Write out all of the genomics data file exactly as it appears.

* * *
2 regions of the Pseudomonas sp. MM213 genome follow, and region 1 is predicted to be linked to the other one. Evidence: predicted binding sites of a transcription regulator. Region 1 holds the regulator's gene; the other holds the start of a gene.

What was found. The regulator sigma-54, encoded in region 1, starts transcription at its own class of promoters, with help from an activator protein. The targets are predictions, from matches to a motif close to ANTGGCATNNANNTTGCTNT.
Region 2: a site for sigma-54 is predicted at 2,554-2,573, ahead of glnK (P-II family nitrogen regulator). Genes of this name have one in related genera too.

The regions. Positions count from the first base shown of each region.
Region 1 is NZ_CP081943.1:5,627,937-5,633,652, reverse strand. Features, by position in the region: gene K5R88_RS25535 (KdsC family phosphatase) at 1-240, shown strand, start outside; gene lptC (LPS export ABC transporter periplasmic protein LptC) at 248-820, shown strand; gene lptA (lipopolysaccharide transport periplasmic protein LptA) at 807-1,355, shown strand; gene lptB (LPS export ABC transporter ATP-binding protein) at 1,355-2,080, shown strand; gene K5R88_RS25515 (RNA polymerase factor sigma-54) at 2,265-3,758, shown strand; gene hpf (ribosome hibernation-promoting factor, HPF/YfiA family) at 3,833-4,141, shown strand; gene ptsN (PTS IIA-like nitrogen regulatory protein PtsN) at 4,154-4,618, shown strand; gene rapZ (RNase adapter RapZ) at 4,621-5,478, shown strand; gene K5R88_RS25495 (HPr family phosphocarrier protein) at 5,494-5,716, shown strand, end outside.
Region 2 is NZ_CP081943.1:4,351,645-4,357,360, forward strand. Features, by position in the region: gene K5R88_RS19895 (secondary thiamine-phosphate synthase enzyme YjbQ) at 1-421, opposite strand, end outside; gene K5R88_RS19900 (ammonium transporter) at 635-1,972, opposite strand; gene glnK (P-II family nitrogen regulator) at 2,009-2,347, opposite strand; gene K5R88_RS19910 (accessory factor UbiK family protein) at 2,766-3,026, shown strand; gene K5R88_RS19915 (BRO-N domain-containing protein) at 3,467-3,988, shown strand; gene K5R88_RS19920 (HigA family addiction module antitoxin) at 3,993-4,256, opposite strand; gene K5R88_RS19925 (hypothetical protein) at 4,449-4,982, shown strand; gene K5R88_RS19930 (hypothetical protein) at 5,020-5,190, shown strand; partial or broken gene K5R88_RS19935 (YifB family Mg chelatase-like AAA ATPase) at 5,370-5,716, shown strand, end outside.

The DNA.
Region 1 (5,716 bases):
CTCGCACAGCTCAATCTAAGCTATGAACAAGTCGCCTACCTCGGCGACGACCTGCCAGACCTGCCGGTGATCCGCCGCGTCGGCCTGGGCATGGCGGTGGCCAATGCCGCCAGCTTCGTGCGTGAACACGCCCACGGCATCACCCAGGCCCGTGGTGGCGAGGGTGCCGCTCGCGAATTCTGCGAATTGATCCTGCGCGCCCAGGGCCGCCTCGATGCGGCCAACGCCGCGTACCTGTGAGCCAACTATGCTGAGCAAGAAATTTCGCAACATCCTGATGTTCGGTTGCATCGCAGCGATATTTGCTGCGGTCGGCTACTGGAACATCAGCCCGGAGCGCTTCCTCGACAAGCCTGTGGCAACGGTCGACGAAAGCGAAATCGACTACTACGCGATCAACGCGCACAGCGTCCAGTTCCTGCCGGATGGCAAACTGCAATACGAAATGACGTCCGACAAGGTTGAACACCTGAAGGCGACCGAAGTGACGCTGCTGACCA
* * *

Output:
2 regions of the Pseudomonas sp. MM213 genome follow, and region 1 is predicted to be linked to the other one. Evidence: predicted binding sites of a transcription regulator. Region 1 holds the regulator's gene; the other holds the start of a gene.

What was found. The regulator sigma-54, encoded in region 1, starts transcription at its own class of promoters, with help from an activator protein. The targets are predictions, from matches to a motif close to ANTGGCATNNANNTTGCTNT.
Region 2: a site for sigma-54 is predicted at 2,554-2,573, ahead of glnK (P-II family nitrogen regulator). Genes of this name have one in related genera too.

The regions. Positions count from the first base shown of each region.
Region 1 is NZ_CP081943.1:5,627,937-5,633,652, reverse strand. Features, by position in the region: gene K5R88_RS25535 (KdsC family phosphatase) at 1-240, shown strand, start outside; gene lptC (LPS export ABC transporter periplasmic protein LptC) at 248-820, shown strand; gene lptA (lipopolysaccharide transport periplasmic protein LptA) at 807-1,355, shown strand; gene lptB (LPS export ABC transporter ATP-binding protein) at 1,355-2,080, shown strand; gene K5R88_RS25515 (RNA polymerase factor sigma-54) at 2,265-3,758, shown strand; gene hpf (ribosome hibernation-promoting factor, HPF/YfiA family) at 3,833-4,141, shown strand; gene ptsN (PTS IIA-like nitrogen regulatory protein PtsN) at 4,154-4,618, shown strand; gene rapZ (RNase adapter RapZ) at 4,621-5,478, shown strand; gene K5R88_RS25495 (HPr family phosphocarrier protein) at 5,494-5,716, shown strand, end outside.
Region 2 is NZ_CP081943.1:4,351,645-4,357,360, forward strand. Features, by position in the region: gene K5R88_RS19895 (secondary thiamine-phosphate synthase enzyme YjbQ) at 1-421, opposite strand, end outside; gene K5R88_RS19900 (ammonium transporter) at 635-1,972, opposite strand; gene glnK (P-II family nitrogen regulator) at 2,009-2,347, opposite strand; gene K5R88_RS19910 (accessory factor UbiK family protein) at 2,766-3,026, shown strand; gene K5R88_RS19915 (BRO-N domain-containing protein) at 3,467-3,988, shown strand; gene K5R88_RS19920 (HigA family addiction module antitoxin) at 3,993-4,256, opposite strand; gene K5R88_RS19925 (hypothetical protein) at 4,449-4,982, shown strand; gene K5R88_RS19930 (hypothetical protein) at 5,020-5,190, shown strand; partial or broken gene K5R88_RS19935 (YifB family Mg chelatase-like AAA ATPase) at 5,370-5,716, shown strand, end outside.

The DNA.
Region 1 (5,716 bases):
CTCGCACAGCTCAATCTAAGCTATGAACAAGTCGCCTACCTCGGCGACGACCTGCCAGACCTGCCGGTGATCCGCCGCGTCGGCCTGGGCATGGCGGTGGCCAATGCCGCCAGCTTCGTGCGTGAACACGCCCACGGCATCACCCAGGCCCGTGGTGGCGAGGGTGCCGCTCGCGAATTCTGCGAATTGATCCTGCGCGCCCAGGGCCGCCTCGATGCGGCCAACGCCGCGTACCTGTGAGCCAACTATGCTGAGCAAGAAATTTCGCAACATCCTGATGTTCGGTTGCATCGCAGCGATATTTGCTGCGGTCGGCTACTGGAACATCAGCCCGGAGCGCTTCCTCGACAAGCCTGTGGCAACGGTCGACGAAAGCGAAATCGACTACTACGCGATCAACGCGCACAGCGTCCAGTTCCTGCCGGATGGCAAACTGCAATACGAAATGACGTCCGACAAGGTTGAACACCTGAAGGCGACCGAAGTGACGCTGCTGACCA